FOOD INSPECTION: Vision sorts pomegranate seeds
Between October and January each year, Spain produces about 20,000 tons of pomegranate.
Between October and January each year, Spain produces about 20,000 tons of pomegranate. Some of this fruit experiences sunburn or splitting and cannot be marketed. However, since the internal quality and properties of the fruit are not adversely affected, the seeds and surrounding pulp—called arils—can be marketed in a ready-to-eat form. Before this can occur, automatic peeling machines are used to separate any unwanted material and poor quality arils from good quality product. After this process, the arils must be inspected and sorted before packing.
To accomplish this automatically, Jose Blasco and his colleagues at the Agricultural Engineering Centre (www.agroingenieria.ivia.es) of the Valencian Institute of Agricultural Research (Valencia, Spain; www.ivia.es) and the pomegranate producer Frutas Mira Hermanos (Elche, Spain; www.altabix.es) have designed and developed a machine-vision system to automatically inspect and sort pomegranate arils depending on their commercial quality and to remove unwanted materials produced during the extraction of the arils.
In operation, raw material from the extracting machine travels on a 250-mm-wide conveyor belt and drops onto a vibrating tilted plate. This forces the material forward and disaggregates it as it reaches the end of the plate. To separate the different objects, the material is then split onto six 30-mm-wide conveyor belts moving at approximately 1 m/s. This separates the different objects and allows simple image analysis to separate, classify, and expel each object into a corresponding collection bin.
To acquire 512 × 384-pixel RGB images with a resolution of 0.70 mm/pixel, the system uses two progressive-scan cameras whose images are digitized into a 3-GHz Pentium 4 CPU using a single frame grabber. These cameras capture an area of approximately 360 mm along the direction of the conveyor and a width that allows images of fruit traveling along three conveyor belts to be captured simultaneously (see Fig. 1).
To illuminate the conveyor belt, two 40-W daylight compact fluorescent tubes are located on both sides of each of the six conveyor belts. The influence of bright spots caused by this direct lighting on wet surfaces is minimized using cross-polarized filters placed above the lamps and on the camera lenses.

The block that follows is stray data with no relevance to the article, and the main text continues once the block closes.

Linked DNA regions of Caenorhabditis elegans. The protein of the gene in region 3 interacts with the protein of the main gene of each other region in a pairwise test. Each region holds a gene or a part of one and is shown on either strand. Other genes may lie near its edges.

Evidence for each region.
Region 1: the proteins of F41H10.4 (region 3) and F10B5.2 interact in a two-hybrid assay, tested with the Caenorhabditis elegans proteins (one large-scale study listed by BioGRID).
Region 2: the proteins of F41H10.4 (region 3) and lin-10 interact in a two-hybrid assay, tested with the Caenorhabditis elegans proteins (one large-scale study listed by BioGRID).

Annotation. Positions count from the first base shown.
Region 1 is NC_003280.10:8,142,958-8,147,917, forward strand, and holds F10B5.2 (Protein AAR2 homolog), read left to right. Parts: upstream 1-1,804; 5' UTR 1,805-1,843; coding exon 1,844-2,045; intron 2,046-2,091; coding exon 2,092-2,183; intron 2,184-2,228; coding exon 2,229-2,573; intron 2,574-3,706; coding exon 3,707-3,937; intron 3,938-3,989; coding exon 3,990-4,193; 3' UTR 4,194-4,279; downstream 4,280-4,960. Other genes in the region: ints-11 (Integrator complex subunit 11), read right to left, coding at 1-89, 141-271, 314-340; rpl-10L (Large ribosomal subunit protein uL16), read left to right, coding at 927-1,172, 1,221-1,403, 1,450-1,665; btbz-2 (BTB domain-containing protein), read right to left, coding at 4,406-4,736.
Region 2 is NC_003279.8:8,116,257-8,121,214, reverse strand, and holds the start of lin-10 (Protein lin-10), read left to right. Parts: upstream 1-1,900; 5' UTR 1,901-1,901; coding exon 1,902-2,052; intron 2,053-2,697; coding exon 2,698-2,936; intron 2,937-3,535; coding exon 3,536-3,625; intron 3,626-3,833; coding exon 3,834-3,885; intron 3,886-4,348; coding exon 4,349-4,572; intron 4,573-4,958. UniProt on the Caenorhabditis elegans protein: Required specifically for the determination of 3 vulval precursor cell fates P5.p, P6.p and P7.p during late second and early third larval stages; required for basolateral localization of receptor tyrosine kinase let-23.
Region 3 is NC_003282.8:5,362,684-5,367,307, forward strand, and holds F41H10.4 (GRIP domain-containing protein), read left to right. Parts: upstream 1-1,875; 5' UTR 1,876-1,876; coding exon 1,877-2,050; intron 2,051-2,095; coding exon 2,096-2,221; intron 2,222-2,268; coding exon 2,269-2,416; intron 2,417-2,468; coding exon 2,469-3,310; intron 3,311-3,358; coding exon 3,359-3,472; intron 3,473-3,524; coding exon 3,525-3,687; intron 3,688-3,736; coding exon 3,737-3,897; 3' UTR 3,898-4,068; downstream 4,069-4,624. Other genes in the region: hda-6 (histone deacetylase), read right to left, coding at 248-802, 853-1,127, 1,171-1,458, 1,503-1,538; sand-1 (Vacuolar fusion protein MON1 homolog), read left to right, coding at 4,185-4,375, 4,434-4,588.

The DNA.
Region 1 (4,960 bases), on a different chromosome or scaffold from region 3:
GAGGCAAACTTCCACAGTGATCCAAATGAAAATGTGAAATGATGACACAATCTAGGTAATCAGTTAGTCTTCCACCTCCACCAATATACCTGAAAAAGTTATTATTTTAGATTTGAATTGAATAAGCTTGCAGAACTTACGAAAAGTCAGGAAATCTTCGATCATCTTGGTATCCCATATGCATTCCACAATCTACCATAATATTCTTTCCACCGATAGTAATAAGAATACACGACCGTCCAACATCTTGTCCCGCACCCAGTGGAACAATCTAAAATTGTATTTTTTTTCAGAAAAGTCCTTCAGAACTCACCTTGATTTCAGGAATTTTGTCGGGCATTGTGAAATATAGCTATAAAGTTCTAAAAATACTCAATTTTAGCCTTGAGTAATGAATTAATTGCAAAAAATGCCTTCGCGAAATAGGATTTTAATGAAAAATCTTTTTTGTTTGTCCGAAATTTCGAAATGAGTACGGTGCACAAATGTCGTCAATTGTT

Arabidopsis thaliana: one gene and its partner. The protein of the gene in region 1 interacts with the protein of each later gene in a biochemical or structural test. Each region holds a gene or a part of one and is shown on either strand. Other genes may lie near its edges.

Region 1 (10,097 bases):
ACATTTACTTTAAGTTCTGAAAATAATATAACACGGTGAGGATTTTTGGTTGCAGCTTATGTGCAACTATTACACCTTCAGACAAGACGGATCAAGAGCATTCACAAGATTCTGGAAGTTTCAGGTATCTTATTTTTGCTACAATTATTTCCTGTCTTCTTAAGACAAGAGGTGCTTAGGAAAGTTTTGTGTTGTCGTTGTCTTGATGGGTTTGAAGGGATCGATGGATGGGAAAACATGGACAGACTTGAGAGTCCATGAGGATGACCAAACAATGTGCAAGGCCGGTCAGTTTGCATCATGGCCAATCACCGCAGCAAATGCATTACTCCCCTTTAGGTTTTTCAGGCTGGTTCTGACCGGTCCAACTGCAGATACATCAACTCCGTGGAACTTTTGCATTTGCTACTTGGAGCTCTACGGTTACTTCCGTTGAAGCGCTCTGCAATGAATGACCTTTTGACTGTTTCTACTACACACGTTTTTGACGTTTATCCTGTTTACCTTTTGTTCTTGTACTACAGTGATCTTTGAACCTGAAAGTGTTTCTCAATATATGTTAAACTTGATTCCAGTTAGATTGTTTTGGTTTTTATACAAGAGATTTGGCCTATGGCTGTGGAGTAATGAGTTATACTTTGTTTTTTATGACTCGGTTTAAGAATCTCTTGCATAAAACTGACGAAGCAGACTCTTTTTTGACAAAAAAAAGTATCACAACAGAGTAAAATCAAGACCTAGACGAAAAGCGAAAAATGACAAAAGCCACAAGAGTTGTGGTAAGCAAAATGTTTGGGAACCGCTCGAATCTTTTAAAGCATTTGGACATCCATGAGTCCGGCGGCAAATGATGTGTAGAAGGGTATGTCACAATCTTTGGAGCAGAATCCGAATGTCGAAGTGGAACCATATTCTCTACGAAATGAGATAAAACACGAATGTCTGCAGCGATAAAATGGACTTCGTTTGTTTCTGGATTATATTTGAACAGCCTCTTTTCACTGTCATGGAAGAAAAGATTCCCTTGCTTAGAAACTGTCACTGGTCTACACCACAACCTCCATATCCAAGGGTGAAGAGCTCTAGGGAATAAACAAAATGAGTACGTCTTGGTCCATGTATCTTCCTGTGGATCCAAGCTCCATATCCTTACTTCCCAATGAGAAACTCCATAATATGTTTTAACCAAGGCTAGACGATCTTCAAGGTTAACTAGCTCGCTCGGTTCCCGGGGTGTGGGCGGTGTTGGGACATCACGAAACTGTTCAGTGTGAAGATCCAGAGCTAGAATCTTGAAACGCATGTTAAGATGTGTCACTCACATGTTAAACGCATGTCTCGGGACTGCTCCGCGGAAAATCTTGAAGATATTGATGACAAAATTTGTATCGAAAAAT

Image analysis software is programmed in C without the use of a commercial machine-vision software package. This ensures real-time system response and a high level of system determinism. This software processes images from one camera as images are being acquired by the second, resulting in increased system throughput.
Image acquisition is triggered by pulses received from an optical encoder attached to the shaft of the conveyor’s carrier roller and connected to the serial port of the computer. Because the cameras are triggered as the belts move incrementally forward by 350 mm, image acquisition is independent of the speed of the belts, ensuring that there are no overlaps or gaps between consecutive images.
To determine which regions of the image correspond to the background and which represent the objects of interest, a pixel-oriented segmentation algorithm is used. Since the conveyor belts are blue, their images consistently return high blue values and low red values. Alternately, the colors of the pomegranate arils vary between white and red and return high red values while the internal membranes, which are mostly white, have high red, green, and blue values. Consequently, the segmentation algorithm used a predefined threshold in the red band and pixels having red coordinates below this threshold were considered to belong to the background (see Fig. 2).
Once the background is removed, each connected region is labeled as a possible object of interest. At the same time, the software estimates the size and centroid of each of these objects and their coordinates. Extremely small or large objects are then classified as unwanted material. Finally, the average color coordinates classify the object into one of four pre-defined categories. After processing each image, the category and position of the object is transmitted to a second computer over TCP/IP, which tracks the object until it is sorted.
To sort the produce, three outlets are placed on one side of each of the conveyor belts. In front of each outlet, air ejectors expel the product. Separation of the arils is controlled by the CPU using an I/O board with 32 digital outputs that manage the air ejectors. After the CPU receives the classification category and the position of each object in image coordinates via TCP/IP, this information establishes which air ejector needs to be fired. Produce of high quality not expelled in these three outlets reaches the end of the machine, falling down by gravity into a fourth outlet.